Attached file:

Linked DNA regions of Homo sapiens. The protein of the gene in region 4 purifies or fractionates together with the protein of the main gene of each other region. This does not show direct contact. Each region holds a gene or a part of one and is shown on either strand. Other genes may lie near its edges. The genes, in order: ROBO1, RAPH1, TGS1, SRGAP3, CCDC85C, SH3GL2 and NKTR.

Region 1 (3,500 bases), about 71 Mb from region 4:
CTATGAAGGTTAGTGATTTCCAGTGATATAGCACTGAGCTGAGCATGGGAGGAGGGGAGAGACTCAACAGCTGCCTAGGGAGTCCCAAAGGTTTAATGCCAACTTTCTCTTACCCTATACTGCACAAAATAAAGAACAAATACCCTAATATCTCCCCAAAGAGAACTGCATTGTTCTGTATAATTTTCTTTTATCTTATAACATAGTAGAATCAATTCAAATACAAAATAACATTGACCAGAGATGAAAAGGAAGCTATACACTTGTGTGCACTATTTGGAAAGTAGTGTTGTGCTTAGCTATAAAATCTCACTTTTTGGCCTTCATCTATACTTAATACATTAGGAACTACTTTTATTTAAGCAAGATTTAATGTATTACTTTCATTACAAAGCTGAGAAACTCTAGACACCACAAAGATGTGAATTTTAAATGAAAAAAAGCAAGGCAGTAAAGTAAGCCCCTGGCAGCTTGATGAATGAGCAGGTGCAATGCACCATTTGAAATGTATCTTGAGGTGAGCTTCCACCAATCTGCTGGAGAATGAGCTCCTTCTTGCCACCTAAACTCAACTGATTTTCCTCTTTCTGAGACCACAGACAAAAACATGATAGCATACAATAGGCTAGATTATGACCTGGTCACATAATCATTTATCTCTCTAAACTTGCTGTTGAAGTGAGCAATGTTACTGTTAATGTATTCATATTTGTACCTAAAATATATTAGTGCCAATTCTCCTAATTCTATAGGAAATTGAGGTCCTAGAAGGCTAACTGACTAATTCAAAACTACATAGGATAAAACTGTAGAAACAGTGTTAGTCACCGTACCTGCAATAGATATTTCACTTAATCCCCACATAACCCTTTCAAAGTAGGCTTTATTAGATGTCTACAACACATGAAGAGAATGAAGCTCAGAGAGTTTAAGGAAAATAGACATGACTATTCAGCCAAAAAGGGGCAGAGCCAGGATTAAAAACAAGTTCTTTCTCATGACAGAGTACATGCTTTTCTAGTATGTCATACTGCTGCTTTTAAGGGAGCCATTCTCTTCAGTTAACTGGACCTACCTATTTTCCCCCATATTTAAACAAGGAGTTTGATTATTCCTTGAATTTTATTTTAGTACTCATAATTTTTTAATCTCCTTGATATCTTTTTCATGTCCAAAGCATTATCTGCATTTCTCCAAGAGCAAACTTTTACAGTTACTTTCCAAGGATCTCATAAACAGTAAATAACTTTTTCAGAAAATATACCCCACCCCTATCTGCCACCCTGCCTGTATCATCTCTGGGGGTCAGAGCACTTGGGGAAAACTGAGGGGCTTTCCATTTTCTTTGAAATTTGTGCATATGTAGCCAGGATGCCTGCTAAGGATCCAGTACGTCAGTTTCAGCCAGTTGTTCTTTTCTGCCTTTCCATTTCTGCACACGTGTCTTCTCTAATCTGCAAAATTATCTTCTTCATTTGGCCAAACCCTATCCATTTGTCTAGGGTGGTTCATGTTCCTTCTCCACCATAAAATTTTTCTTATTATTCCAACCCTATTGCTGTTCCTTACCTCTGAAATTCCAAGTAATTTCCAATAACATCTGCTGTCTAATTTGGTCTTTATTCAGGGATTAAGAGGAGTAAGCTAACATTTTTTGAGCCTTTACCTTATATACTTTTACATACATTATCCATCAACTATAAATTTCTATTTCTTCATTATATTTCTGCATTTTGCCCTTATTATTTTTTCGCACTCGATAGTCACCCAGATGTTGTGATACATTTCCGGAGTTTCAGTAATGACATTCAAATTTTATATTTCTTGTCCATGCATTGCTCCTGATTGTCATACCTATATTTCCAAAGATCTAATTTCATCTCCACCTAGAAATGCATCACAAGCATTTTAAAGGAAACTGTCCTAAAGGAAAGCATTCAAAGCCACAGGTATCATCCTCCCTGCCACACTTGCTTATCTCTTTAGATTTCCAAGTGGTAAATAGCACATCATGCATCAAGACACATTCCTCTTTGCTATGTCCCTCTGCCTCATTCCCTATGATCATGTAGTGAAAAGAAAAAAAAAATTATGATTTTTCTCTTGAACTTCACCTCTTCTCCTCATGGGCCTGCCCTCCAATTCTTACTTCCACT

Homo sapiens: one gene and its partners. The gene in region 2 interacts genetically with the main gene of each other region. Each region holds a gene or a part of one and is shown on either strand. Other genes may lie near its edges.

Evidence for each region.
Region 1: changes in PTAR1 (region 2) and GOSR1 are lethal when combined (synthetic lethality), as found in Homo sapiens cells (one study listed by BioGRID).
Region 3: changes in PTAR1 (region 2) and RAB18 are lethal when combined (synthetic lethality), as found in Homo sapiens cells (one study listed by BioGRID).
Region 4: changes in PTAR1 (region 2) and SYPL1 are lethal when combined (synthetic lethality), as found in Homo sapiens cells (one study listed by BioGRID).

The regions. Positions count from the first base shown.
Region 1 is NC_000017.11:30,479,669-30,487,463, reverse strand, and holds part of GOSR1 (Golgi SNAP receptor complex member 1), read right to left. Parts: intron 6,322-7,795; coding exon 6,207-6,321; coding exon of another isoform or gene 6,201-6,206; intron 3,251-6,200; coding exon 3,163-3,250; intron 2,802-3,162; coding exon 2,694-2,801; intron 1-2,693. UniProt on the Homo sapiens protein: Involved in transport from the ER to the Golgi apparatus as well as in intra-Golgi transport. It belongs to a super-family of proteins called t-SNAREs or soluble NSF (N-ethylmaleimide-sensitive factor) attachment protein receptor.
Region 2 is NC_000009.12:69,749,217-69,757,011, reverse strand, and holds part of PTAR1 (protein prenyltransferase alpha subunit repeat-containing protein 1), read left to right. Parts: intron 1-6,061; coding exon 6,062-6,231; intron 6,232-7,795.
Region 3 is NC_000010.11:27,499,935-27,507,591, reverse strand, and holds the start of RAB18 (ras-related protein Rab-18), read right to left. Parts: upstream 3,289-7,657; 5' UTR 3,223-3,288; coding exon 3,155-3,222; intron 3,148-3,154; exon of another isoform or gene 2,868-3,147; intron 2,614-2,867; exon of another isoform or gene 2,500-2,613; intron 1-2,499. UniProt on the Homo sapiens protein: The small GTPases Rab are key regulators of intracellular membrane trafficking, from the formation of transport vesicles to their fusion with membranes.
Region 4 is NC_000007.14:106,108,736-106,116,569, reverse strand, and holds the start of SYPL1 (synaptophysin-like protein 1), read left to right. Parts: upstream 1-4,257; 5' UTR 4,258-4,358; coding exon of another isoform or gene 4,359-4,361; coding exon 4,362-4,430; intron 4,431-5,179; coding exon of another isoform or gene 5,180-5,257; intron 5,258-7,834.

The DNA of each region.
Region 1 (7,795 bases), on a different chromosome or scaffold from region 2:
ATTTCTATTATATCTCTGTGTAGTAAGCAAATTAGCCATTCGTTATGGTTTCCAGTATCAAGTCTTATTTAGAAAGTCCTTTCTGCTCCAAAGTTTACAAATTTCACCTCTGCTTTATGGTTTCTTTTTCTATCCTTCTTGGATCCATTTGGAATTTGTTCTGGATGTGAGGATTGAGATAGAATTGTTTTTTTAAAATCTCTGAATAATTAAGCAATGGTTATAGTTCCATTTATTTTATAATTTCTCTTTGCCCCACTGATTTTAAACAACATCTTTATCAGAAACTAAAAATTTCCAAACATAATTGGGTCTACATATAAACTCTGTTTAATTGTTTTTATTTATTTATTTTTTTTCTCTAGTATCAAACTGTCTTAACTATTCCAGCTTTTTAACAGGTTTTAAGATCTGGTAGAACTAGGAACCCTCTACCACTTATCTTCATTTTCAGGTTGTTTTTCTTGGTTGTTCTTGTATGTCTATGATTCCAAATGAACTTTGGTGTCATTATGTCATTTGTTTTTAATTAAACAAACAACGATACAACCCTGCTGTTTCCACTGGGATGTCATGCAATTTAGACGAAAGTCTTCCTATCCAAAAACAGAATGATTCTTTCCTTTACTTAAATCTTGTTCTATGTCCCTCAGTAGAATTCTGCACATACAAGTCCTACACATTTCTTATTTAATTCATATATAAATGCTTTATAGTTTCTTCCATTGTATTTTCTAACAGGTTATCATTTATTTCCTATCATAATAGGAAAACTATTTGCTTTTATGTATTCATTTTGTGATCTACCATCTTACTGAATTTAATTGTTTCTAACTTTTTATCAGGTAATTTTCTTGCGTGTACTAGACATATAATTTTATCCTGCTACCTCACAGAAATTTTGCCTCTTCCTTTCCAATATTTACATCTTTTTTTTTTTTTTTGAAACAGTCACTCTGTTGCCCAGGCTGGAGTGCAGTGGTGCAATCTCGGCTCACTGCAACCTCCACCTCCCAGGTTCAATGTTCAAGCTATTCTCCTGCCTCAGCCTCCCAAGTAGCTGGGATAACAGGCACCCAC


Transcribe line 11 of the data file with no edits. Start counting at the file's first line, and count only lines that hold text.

Region 2 is NC_000009.12:69,749,217-69,757,011, reverse strand, and holds part of PTAR1 (protein prenyltransferase alpha subunit repeat-containing protein 1), read left to right. Parts: intron 1-6,061; coding exon 6,062-6,231; intron 6,232-7,795.